Pittsburgh, 1995. Twenty-two year old Bobby Saraceno is a biracial black man, passing for white. Bobby has hidden his identity from everyone, even his best friend and fellow comic-book geek, Aaron, who has just returned from prison a newly radicalized white supremacist.
During the night of their reunion, Bobby witnesses Aaron mercilessly assault a young black man with a brick. In the wake of this horrifying act of violence, Bobby must conceal his unwitting involvement in the crime from the police, as well as battle with his own personal demons. A harrowing story about racism and brutality that is more urgent now than ever.
I was so thrilled to have won a copy of John Vercher’s debut novel Three-Fifths from Pushkin Press back in May, thanks to Poppy for sending me out a copy and for the opportunity to read what has become one of my favourite books this year! Also, happy publication day eve to John, you can pre-order his book today here!
Three – Fifths has already been added to the five star group aka the best reads of this year list – an utterly sobering, shockingly captivating and brutally relevant read that will drum home the reality of aspects found in society, as well as a telling with personal nods back to John’s own college story. Within the pages of this novel, you will find stereotypical beliefs, racism and prison radicalisation, as well as one man’s struggle to embrace his identity publicly due to the fear that he will be seen, treated and stereotyped differently. Three – Fifths is a novel written during a backdrop of the OJ Simpson trial, when a rich African American was on trial for the violent murder of his Caucasian wife Nicole Brown. Across America this case has split communities into believers of OJ’s innocence and believers of his guilt – coupled with the LA riots, it set for an increased tension between multi-ethnic communities that lead to demographic shifts, possibly increased radicalism.
So the stage of this story is set, we are taken to Pittsburg where three-fifths is told through various view points, a mother, a doctor and of course our main protagonist Bobby, who is biracial. Bobby’s best friend, Aaron emerges from prison radicalized by the Brotherhood. The atmosphere between these two characters is taut, especially as Bobby begins to learn that his best friend isn’t the comic-book geek who was originally sent to prison. As events take a drastic turn, both parties are binded together by a secret, with only one showing guilt and remorse, you know that it’s going to come to a bubbling release. I was completely intoxicated by the atmosphere, setting, the period of time that Three – Fifths takes place, the way that the multiple view points become intagled within the same story is mesmerising, with the taste of danger just on the horizon. The diversity of the characters voices, their personal experiences in the world of racism whether felt in personal, familial or professional settings, they will shock you and create further depth of characterization, with further layers of the story.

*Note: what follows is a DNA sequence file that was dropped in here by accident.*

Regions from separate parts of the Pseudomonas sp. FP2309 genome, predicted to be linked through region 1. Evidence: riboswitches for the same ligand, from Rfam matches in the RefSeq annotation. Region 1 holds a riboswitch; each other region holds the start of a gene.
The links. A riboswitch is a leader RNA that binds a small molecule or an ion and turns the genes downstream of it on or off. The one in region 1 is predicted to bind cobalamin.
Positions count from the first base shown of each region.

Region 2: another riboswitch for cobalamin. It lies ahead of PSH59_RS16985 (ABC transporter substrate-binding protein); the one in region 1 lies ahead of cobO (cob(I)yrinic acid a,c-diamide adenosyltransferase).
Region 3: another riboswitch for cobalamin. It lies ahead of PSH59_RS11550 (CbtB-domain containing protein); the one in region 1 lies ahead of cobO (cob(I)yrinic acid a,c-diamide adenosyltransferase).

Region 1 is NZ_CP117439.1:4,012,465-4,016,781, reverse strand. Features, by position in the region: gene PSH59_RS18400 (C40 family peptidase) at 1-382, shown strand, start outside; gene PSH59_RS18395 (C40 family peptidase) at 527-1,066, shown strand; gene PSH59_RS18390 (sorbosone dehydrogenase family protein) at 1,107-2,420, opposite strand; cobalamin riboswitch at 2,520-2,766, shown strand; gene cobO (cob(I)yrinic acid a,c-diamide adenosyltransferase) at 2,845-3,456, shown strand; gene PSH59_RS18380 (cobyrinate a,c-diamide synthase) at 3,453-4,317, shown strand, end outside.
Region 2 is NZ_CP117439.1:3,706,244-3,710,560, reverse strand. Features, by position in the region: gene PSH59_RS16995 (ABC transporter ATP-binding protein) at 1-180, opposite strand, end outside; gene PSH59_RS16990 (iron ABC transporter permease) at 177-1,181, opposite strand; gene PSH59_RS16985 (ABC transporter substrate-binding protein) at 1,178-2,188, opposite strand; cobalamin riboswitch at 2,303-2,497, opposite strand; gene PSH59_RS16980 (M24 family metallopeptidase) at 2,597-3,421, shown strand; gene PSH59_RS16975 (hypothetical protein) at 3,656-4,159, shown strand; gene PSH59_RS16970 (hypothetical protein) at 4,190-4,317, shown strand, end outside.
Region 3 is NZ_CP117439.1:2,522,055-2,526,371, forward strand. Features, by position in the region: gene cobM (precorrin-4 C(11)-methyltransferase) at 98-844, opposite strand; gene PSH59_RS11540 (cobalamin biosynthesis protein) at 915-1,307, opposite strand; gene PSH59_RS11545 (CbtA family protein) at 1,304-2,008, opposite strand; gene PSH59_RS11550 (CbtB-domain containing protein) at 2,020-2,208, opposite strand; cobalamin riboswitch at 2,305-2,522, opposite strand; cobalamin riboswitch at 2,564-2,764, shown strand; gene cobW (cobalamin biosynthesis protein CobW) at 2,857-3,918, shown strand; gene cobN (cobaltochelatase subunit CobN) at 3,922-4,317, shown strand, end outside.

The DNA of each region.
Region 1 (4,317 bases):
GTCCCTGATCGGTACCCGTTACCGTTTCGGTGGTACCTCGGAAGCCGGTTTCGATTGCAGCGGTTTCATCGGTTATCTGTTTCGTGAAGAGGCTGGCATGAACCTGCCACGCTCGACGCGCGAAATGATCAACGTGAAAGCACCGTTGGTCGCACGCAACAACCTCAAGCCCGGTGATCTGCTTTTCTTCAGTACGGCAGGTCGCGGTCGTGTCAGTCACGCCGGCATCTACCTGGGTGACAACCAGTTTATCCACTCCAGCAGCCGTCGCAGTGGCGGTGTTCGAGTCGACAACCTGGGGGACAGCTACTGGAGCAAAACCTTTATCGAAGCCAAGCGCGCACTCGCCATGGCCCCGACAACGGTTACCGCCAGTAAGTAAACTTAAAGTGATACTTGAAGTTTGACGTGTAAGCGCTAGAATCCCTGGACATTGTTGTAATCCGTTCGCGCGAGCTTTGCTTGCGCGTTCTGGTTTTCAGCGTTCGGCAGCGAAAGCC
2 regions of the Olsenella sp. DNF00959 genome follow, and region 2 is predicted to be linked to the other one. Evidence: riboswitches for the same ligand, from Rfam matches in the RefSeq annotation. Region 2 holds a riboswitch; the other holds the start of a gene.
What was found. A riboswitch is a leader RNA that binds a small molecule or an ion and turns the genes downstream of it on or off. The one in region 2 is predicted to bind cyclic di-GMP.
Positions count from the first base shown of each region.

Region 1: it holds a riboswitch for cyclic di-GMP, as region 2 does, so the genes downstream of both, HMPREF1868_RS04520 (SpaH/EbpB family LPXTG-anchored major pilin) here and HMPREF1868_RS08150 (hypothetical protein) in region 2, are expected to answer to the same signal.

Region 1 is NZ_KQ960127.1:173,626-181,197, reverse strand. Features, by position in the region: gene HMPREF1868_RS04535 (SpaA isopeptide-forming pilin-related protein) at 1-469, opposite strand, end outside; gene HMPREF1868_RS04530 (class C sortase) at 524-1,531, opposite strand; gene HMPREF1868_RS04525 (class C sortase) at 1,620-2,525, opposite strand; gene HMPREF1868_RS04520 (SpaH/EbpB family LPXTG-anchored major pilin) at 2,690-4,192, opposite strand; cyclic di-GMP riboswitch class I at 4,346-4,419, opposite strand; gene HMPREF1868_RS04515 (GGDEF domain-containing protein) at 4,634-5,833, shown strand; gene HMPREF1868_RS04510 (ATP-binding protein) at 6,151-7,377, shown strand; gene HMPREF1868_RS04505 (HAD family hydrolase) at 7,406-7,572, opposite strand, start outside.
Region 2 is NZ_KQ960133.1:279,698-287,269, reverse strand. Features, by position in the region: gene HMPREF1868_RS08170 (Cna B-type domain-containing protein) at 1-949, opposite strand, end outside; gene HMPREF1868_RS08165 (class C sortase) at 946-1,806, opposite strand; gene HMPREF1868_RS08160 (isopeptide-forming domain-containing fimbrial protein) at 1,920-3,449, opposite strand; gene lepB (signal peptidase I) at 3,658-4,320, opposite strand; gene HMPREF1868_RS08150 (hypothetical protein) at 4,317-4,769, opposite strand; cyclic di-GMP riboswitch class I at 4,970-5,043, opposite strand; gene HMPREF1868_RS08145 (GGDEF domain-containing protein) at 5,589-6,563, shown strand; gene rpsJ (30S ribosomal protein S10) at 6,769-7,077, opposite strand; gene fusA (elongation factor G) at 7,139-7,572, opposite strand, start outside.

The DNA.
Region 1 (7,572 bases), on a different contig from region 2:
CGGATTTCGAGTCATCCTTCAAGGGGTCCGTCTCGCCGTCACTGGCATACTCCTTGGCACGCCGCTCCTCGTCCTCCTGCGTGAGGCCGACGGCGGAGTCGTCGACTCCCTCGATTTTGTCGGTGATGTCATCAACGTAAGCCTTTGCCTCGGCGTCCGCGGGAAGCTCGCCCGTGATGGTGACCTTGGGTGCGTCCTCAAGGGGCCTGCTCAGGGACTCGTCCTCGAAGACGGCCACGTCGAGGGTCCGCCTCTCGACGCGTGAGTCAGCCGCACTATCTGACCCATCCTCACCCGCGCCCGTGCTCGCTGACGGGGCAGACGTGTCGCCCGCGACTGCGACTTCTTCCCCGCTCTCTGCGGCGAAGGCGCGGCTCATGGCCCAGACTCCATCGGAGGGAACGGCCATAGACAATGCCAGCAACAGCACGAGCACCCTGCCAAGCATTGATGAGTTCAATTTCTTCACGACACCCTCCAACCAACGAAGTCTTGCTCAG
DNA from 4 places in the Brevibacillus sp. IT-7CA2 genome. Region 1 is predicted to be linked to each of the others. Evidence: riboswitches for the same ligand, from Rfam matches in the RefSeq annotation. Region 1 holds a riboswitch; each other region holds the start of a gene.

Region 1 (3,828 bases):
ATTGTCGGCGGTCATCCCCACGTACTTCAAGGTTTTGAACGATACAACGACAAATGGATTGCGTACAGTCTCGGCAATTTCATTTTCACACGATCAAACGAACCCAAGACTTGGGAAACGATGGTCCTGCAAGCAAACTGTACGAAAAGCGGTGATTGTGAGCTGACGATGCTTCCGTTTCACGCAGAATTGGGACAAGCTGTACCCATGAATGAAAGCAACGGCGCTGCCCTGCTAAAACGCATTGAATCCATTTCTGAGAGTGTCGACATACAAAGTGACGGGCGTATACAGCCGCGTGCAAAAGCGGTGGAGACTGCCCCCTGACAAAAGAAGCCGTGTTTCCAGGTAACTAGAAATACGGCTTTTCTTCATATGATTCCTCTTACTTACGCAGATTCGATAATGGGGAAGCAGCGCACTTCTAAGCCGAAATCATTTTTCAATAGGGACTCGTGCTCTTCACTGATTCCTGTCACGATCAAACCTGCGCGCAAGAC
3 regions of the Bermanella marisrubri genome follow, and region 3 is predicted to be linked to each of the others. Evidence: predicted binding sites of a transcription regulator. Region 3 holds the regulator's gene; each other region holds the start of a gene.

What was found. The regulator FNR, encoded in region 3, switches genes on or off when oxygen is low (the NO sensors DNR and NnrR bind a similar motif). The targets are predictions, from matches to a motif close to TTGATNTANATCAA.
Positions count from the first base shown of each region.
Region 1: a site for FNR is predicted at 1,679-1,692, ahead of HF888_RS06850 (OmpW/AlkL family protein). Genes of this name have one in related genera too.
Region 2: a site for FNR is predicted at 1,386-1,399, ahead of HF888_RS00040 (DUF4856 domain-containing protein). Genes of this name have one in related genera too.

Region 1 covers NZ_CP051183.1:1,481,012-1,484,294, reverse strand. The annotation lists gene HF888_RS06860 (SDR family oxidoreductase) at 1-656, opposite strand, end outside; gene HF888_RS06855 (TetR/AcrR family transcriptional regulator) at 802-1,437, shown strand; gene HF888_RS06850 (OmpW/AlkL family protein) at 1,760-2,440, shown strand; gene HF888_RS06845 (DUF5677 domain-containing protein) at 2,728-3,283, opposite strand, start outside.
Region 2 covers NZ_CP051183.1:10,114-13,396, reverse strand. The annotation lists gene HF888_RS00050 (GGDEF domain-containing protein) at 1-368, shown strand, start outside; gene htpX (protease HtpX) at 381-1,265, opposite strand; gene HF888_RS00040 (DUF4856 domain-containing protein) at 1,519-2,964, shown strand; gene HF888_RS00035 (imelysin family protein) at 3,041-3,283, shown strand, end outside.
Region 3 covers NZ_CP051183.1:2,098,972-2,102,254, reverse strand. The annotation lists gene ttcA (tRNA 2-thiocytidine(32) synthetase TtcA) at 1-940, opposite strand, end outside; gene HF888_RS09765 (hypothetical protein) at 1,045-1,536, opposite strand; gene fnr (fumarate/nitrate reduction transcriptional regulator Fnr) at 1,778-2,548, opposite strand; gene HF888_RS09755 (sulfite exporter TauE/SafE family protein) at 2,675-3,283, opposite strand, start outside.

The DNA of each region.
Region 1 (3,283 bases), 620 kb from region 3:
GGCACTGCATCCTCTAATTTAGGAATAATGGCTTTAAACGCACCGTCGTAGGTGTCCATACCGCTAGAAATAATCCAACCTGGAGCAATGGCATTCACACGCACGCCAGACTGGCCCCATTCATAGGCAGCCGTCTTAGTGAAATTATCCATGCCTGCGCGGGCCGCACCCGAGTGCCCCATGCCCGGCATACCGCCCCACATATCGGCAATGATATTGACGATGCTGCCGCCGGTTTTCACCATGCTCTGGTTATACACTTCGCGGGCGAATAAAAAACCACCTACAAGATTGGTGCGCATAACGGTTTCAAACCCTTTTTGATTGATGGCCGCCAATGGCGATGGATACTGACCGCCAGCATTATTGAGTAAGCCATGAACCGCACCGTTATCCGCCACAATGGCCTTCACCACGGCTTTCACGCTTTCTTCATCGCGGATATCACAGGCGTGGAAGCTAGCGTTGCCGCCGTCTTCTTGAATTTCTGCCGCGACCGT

John has created a hard-hitting debut that looks at both sides of racial radicalism, including the motives and brainwashing of the radical themselves. Three – Fifths is a book that should be read, there’s a quote about whenever you read a good book, somewhere in the world a door opens to allow in more light. I think Three-Fifths is a deeply personal and raw book that will soberly highlight issues, one that I think could be a book that helps people to understand perspectives and experiences – a book that could help open the door and allow in more light. A must read! An absolute read! Order it now!
Until next time,